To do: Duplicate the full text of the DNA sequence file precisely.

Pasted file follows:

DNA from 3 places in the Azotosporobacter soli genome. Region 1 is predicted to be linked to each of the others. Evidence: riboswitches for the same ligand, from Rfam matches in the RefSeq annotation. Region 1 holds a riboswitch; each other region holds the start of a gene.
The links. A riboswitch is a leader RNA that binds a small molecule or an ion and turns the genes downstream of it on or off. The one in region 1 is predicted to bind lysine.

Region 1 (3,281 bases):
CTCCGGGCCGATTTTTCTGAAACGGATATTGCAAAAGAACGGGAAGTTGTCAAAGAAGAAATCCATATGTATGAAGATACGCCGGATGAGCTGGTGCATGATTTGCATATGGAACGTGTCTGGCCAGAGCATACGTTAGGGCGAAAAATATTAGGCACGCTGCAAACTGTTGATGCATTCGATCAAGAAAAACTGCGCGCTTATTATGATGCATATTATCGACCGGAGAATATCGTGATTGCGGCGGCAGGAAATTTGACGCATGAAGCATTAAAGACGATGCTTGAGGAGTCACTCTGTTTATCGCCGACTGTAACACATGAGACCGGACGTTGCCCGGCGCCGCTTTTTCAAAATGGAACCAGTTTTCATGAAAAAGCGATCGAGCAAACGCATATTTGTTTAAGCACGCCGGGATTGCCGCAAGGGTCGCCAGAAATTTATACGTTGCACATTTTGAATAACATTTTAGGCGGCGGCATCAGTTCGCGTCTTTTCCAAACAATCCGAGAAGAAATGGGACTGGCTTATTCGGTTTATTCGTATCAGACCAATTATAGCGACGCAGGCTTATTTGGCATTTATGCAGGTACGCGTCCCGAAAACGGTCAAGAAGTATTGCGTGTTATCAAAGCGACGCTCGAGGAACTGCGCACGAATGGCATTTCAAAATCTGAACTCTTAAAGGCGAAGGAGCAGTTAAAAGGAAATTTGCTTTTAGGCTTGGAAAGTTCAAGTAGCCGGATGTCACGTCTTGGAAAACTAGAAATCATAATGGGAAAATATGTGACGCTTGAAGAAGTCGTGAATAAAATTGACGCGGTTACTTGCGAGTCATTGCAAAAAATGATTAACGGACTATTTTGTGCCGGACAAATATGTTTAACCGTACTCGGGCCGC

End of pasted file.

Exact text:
DNA from 3 places in the Azotosporobacter soli genome. Region 1 is predicted to be linked to each of the others. Evidence: riboswitches for the same ligand, from Rfam matches in the RefSeq annotation. Region 1 holds a riboswitch; each other region holds the start of a gene.
The links. A riboswitch is a leader RNA that binds a small molecule or an ion and turns the genes downstream of it on or off. The one in region 1 is predicted to bind lysine.

Region 1 (3,281 bases):
CTCCGGGCCGATTTTTCTGAAACGGATATTGCAAAAGAACGGGAAGTTGTCAAAGAAGAAATCCATATGTATGAAGATACGCCGGATGAGCTGGTGCATGATTTGCATATGGAACGTGTCTGGCCAGAGCATACGTTAGGGCGAAAAATATTAGGCACGCTGCAAACTGTTGATGCATTCGATCAAGAAAAACTGCGCGCTTATTATGATGCATATTATCGACCGGAGAATATCGTGATTGCGGCGGCAGGAAATTTGACGCATGAAGCATTAAAGACGATGCTTGAGGAGTCACTCTGTTTATCGCCGACTGTAACACATGAGACCGGACGTTGCCCGGCGCCGCTTTTTCAAAATGGAACCAGTTTTCATGAAAAAGCGATCGAGCAAACGCATATTTGTTTAAGCACGCCGGGATTGCCGCAAGGGTCGCCAGAAATTTATACGTTGCACATTTTGAATAACATTTTAGGCGGCGGCATCAGTTCGCGTCTTTTCCAAACAATCCGAGAAGAAATGGGACTGGCTTATTCGGTTTATTCGTATCAGACCAATTATAGCGACGCAGGCTTATTTGGCATTTATGCAGGTACGCGTCCCGAAAACGGTCAAGAAGTATTGCGTGTTATCAAAGCGACGCTCGAGGAACTGCGCACGAATGGCATTTCAAAATCTGAACTCTTAAAGGCGAAGGAGCAGTTAAAAGGAAATTTGCTTTTAGGCTTGGAAAGTTCAAGTAGCCGGATGTCACGTCTTGGAAAACTAGAAATCATAATGGGAAAATATGTGACGCTTGAAGAAGTCGTGAATAAAATTGACGCGGTTACTTGCGAGTCATTGCAAAAAATGATTAACGGACTATTTTGTGCCGGACAAATATGTTTAACCGTACTCGGGCCGC